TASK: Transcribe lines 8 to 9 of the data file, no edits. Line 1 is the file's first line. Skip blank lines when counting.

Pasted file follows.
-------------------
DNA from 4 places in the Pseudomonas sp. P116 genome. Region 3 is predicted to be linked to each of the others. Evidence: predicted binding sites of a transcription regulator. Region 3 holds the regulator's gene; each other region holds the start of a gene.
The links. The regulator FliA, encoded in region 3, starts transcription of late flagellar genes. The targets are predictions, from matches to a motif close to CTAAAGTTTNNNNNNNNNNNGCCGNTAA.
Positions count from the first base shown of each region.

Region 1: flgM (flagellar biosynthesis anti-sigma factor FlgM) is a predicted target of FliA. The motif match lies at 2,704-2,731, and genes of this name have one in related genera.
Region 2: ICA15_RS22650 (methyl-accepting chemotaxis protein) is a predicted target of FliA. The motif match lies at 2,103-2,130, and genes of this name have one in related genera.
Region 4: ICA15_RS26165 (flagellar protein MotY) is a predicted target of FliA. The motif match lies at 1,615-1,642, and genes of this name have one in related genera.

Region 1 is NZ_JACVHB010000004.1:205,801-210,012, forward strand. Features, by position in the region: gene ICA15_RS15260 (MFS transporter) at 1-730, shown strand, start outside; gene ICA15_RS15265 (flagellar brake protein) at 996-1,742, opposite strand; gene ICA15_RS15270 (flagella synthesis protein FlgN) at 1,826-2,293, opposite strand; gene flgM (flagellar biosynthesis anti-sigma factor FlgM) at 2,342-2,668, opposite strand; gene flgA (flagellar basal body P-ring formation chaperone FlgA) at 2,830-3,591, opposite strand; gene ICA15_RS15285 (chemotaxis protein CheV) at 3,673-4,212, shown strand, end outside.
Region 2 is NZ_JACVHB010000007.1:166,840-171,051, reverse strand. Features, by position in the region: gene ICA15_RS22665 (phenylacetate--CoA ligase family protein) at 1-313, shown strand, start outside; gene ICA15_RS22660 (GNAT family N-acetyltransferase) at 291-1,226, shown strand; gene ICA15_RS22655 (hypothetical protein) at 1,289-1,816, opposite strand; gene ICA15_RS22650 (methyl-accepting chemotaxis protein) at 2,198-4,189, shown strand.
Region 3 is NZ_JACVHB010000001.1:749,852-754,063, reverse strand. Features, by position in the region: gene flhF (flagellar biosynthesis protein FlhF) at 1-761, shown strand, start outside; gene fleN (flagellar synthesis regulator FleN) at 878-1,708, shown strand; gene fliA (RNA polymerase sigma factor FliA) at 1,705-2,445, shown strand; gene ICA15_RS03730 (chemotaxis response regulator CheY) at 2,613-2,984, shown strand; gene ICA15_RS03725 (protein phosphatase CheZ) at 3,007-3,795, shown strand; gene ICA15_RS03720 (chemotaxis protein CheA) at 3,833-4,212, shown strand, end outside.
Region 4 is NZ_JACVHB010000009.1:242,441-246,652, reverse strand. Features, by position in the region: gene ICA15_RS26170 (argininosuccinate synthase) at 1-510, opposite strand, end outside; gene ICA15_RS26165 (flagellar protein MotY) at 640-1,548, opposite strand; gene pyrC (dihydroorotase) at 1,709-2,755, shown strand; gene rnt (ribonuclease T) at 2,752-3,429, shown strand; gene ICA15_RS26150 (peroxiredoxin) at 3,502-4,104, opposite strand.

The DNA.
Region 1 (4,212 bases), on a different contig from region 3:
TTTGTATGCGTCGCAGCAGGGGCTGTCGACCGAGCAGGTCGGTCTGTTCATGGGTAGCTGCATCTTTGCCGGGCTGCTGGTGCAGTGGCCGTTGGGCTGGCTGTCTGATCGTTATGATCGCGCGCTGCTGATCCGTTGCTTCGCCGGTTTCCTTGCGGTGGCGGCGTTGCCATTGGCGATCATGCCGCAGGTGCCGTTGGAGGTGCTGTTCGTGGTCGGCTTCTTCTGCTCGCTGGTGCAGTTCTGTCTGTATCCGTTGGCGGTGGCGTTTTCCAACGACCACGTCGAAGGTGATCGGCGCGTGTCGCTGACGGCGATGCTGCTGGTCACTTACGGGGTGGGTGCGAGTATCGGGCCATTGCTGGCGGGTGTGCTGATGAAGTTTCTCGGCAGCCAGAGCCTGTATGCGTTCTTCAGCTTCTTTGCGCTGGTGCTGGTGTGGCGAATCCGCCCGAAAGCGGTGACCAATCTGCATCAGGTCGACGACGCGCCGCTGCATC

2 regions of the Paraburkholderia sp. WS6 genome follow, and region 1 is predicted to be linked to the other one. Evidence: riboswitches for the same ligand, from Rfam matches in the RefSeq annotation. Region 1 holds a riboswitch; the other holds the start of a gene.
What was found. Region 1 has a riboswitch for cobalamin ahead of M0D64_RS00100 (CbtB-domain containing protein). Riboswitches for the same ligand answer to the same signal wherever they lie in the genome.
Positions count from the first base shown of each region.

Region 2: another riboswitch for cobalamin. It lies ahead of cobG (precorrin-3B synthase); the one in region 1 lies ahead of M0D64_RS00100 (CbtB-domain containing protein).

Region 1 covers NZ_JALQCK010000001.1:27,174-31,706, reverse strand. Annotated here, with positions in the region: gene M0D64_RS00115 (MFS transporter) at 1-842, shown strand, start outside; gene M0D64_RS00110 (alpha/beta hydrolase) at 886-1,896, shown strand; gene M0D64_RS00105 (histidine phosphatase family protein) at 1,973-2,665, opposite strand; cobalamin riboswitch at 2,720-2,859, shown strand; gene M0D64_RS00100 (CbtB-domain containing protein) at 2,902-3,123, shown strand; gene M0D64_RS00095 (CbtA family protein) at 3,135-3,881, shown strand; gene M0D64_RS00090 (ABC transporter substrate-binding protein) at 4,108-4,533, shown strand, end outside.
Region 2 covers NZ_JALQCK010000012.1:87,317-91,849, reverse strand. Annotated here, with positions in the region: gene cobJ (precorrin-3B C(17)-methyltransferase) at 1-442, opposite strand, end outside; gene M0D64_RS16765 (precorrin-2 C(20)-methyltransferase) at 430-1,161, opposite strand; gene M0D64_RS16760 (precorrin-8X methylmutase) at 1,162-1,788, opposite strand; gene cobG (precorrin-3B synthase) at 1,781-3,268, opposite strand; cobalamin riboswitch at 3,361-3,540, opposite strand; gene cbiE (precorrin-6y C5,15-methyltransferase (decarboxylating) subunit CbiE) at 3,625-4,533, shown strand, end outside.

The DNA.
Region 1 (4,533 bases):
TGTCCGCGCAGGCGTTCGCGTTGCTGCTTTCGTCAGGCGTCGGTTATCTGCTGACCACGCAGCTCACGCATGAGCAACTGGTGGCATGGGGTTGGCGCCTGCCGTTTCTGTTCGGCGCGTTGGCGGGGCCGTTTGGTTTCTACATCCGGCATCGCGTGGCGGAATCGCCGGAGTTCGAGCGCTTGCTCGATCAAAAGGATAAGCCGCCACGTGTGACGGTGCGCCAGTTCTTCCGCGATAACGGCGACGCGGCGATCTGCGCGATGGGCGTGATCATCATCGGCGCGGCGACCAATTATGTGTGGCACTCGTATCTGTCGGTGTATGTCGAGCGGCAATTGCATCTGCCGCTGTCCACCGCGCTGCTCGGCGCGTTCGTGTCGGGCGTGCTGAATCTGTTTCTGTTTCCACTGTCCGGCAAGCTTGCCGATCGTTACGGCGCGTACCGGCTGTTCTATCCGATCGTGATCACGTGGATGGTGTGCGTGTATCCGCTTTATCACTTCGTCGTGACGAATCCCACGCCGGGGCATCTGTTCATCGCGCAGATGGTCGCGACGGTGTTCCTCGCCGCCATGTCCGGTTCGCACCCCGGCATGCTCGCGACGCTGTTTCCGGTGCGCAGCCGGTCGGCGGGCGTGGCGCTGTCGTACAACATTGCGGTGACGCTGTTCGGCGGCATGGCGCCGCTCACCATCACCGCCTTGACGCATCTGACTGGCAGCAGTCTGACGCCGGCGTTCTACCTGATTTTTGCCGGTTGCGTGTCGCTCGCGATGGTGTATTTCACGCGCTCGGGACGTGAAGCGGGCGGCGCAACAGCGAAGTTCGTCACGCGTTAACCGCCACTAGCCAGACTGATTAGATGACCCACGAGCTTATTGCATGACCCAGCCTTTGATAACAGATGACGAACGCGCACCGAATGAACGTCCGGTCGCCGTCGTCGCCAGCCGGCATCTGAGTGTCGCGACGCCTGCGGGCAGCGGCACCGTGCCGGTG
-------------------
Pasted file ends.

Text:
Region 2 is NZ_JACVHB010000007.1:166,840-171,051, reverse strand. Features, by position in the region: gene ICA15_RS22665 (phenylacetate--CoA ligase family protein) at 1-313, shown strand, start outside; gene ICA15_RS22660 (GNAT family N-acetyltransferase) at 291-1,226, shown strand; gene ICA15_RS22655 (hypothetical protein) at 1,289-1,816, opposite strand; gene ICA15_RS22650 (methyl-accepting chemotaxis protein) at 2,198-4,189, shown strand.
Region 3 is NZ_JACVHB010000001.1:749,852-754,063, reverse strand. Features, by position in the region: gene flhF (flagellar biosynthesis protein FlhF) at 1-761, shown strand, start outside; gene fleN (flagellar synthesis regulator FleN) at 878-1,708, shown strand; gene fliA (RNA polymerase sigma factor FliA) at 1,705-2,445, shown strand; gene ICA15_RS03730 (chemotaxis response regulator CheY) at 2,613-2,984, shown strand; gene ICA15_RS03725 (protein phosphatase CheZ) at 3,007-3,795, shown strand; gene ICA15_RS03720 (chemotaxis protein CheA) at 3,833-4,212, shown strand, end outside.